It’s another science-versus-commerce face-off.
Last Friday, the Institute of Medicine released a report commissioned by the FDA that proposes a vastly different and more rigorous approval process for medical devices. In the wake of several recent, well-publicized recalls of devices causing grievous injury, such as hip implants, the report has generated attention well beyond the medical-regulatory nerd community.
As the IOM, an arm of the National Academy of Sciences, explained, “Devices that are deemed to have a moderate risk to patients generally cannot go on the market until they are cleared through the 510(k) process…. Some policymakers and patients have expressed concern about the ability of the 510(k) process to ensure that medical devices on the market are safe and effective. Other policymakers and patients, as well as the medical-device industry, have asserted that the process has become too burdensome and time-consuming and that it is delaying important new medical devices from entering the market.”
So the FDA asked the IOM to answer two questions:
- Does the current 510(k) process protect patients optimally and promote innovation in support of public health?
- If not, what legislative, regulatory, or administrative changes are recommended to achieve the goals of the 510(k) process optimally?
The answers? No, and (we’re paraphrasing here) you need a makeover.
“The IOM finds that the current 510(k) process is flawed right from its legislative foundation. Rather than continuing to modify the 35-year-old 510(k) process … the FDA’s finite resources would be better invested in developing an integrated premarket and postmarket regulatory framework that provides a reasonable assurance of safety and effectiveness throughout the device life cycle.”
Before the report was released, the medical device industry issued a pre-emptive strike. As reported in the New York Times, the industry called the report biased, and claimed that a greater regulatory burden would retard innovation, cost jobs and harm patients. “An official of a group that represents surgeons who implant hips and other artificial joints,” the paper reported, “has also voiced support for a recent filing by a pro-business organization that challenged the scientific report’s credibility and argued that the F.D.A. was statutorily required to ignore it.”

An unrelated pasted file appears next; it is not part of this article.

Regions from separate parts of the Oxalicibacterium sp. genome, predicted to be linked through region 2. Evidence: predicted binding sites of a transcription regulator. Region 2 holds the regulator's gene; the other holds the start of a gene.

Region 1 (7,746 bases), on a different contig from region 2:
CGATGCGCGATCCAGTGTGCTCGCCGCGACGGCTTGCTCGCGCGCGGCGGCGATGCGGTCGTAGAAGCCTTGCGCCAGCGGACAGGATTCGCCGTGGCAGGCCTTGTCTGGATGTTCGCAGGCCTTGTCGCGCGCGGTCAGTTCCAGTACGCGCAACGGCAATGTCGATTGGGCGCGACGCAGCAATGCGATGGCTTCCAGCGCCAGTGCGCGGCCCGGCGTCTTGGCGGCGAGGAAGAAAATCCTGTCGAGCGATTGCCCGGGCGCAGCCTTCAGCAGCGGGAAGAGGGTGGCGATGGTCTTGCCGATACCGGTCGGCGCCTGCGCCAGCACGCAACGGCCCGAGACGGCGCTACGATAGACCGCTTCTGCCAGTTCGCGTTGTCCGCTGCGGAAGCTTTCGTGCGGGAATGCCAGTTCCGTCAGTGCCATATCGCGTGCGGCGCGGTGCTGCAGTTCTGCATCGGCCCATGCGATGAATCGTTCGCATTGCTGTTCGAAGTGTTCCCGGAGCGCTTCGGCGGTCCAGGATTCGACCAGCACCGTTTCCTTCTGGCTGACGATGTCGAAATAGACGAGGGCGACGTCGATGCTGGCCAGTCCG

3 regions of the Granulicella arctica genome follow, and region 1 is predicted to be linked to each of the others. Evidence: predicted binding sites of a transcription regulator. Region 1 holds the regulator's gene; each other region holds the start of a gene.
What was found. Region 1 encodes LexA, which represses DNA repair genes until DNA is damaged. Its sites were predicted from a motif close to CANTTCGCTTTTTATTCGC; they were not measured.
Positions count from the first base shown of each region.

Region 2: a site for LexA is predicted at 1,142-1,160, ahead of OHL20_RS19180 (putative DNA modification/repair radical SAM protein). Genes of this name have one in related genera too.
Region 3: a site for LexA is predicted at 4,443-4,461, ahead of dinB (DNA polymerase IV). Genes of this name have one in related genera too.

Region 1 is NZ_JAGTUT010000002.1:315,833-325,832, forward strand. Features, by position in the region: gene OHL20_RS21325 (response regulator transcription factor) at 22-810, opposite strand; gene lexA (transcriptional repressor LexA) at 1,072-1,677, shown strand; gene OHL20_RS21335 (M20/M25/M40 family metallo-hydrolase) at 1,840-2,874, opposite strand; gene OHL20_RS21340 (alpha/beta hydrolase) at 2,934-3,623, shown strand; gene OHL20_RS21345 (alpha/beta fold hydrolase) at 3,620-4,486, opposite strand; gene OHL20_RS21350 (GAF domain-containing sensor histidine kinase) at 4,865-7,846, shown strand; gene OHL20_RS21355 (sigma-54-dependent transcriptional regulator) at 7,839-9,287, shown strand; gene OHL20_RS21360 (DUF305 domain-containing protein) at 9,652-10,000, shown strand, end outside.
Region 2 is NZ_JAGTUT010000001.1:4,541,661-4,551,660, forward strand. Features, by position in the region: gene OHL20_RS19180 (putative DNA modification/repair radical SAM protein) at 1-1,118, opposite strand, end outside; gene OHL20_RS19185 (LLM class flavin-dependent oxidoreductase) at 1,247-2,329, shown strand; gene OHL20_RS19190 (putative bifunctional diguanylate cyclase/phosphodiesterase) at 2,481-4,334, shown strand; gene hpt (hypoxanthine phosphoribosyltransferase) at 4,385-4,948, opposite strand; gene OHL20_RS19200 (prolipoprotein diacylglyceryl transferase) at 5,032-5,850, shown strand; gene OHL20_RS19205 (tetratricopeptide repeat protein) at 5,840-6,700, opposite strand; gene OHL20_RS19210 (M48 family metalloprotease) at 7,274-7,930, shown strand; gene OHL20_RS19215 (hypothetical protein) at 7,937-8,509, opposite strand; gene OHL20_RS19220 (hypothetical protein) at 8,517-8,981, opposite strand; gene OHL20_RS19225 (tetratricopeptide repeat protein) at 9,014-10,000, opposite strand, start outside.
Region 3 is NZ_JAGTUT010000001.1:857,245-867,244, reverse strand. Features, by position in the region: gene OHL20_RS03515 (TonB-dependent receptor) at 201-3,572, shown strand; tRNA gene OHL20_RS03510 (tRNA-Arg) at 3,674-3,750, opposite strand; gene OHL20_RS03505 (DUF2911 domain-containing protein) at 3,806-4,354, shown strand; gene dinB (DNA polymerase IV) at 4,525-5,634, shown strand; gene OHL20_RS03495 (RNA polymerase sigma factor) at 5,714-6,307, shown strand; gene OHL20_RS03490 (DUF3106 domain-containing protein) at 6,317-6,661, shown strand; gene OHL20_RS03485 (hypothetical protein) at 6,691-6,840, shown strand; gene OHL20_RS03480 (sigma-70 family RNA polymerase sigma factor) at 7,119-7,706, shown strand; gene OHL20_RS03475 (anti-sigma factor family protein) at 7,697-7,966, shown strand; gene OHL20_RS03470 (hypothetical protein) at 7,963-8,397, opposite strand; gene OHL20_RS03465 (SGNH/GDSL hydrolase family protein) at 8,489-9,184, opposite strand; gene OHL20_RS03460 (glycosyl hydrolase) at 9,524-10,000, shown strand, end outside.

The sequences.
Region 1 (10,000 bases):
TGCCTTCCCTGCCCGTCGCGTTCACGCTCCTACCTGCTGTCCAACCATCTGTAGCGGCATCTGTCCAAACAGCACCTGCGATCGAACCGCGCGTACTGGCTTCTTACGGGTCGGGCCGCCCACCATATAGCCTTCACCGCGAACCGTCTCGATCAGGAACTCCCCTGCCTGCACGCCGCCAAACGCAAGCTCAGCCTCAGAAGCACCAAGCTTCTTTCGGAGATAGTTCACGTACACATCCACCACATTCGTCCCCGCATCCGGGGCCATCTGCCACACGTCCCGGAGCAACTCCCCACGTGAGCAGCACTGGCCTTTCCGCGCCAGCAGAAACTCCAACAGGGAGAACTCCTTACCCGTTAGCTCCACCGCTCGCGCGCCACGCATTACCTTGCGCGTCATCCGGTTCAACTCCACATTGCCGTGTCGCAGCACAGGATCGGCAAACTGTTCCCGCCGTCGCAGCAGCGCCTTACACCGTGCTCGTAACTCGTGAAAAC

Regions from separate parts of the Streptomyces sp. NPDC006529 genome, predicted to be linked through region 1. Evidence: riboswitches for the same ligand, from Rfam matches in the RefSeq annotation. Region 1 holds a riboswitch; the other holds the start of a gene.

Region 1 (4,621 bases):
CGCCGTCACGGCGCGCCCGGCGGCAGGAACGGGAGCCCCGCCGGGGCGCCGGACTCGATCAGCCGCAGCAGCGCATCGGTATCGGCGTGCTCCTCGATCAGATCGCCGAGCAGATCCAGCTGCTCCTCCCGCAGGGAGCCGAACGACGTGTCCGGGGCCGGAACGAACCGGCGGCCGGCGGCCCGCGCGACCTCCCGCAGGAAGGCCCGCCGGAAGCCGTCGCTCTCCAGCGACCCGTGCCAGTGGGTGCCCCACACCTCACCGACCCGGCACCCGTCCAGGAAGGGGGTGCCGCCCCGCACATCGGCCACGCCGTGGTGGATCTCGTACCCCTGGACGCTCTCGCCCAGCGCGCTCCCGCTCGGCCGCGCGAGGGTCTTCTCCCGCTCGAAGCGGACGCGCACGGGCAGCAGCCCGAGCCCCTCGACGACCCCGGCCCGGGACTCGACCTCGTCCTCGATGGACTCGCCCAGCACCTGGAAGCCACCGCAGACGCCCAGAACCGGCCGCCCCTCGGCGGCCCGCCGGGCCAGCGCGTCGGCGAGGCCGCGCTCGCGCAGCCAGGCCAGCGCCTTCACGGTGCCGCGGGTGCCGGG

If it’s not surprising that device manufacturers would object to greater scrutiny and bureacracy, it’s highly unusual for any business interest to orchestrate a campaign against a thoroughly vetted recommendation before its report has been published. The IOM, The Times said, “was unaware of a previous instance in which one of its reports, sight unseen, was the target of a similar effort to invalidate it.”
Ralph F. Hall, a professor of law at the University of Minnesota who also represents the medical device industry, denied that the pre-publication diss was intended to undermine its message, but only to question the IOM’s methods of review. “I could have waited until the report came out,” Hall told The Times. “That seems intellectually less than satisfactory with me.”
So, someone whose professional obligation is to thoughtfully and thoroughly examine circumstances and then carefully apply the law to them is OK with assumptions about something unseen and indictments of a 12-person panel of doctors, lawyers, and academics who did perform the necessary due diligence?
The FDA commissioned the report, but it isn’t required to take its advice. In fact, as noted by MedPage Today, Jeffrey Shuren, M.D., and director of the FDA’s Center for Devices and Radiological Health, said the agency isn’t keen to dump the fast-track approval process for moderate-risk devices. “FDA believes that the 510(k) process should not be eliminated but we are open to additional proposals and approaches for continued improvement of our device review programs,” Shuren said.
Still, the agency will invite the public to comment on the report, and hold a public meeting in the next few weeks.
Patient and consumer advocates applaud the IOM report. Diana Zuckerman, president of the National Research Center for Women and Families, told MedPage Today that there are four major problems with the 510(k) process:
- it doesn’t require device-makers to submit clinical trials;
- it doesn’t mandate inspections of manufacturing facilities;
- it doesn’t require post-marketing studies;
- it doesn’t give the FDA any authority to rescind approval if the device is found to be unsafe or ineffective.
Most devices, from low-tech tongue depressors to something more complicated, such as pacemakers — are fast-tracked with 510(k) approval. That requires companies seeking approval for a low-to-moderate risk device to prove that it’s substantially similar to another device on the market. Completely new and high-risk devices, such as an implanted heart defibrillator, must provide clinical data demonstrating safety and effectiveness.
As noted in The Times’ story, so-called metal-on-metal artificial hips (the subject of much scrutiny and many lawsuits), seemed to work well when tested on mechanical simulators. But they failed when implanted in patients.
No one questions the fact that governmental oversight agencies can be inefficient and slow. But when the use of a product or device presents life-or-death issues, can you be careful enough?
To make your feelings known about the IOM report and to find information about recalled products and devices, contact the FDA’s Center for Devices and Radiological Health:
(800) 638-2041; email@example.com
Food and Drug Administration
10903 New Hampshire Avenue
Silver Spring, MD 20993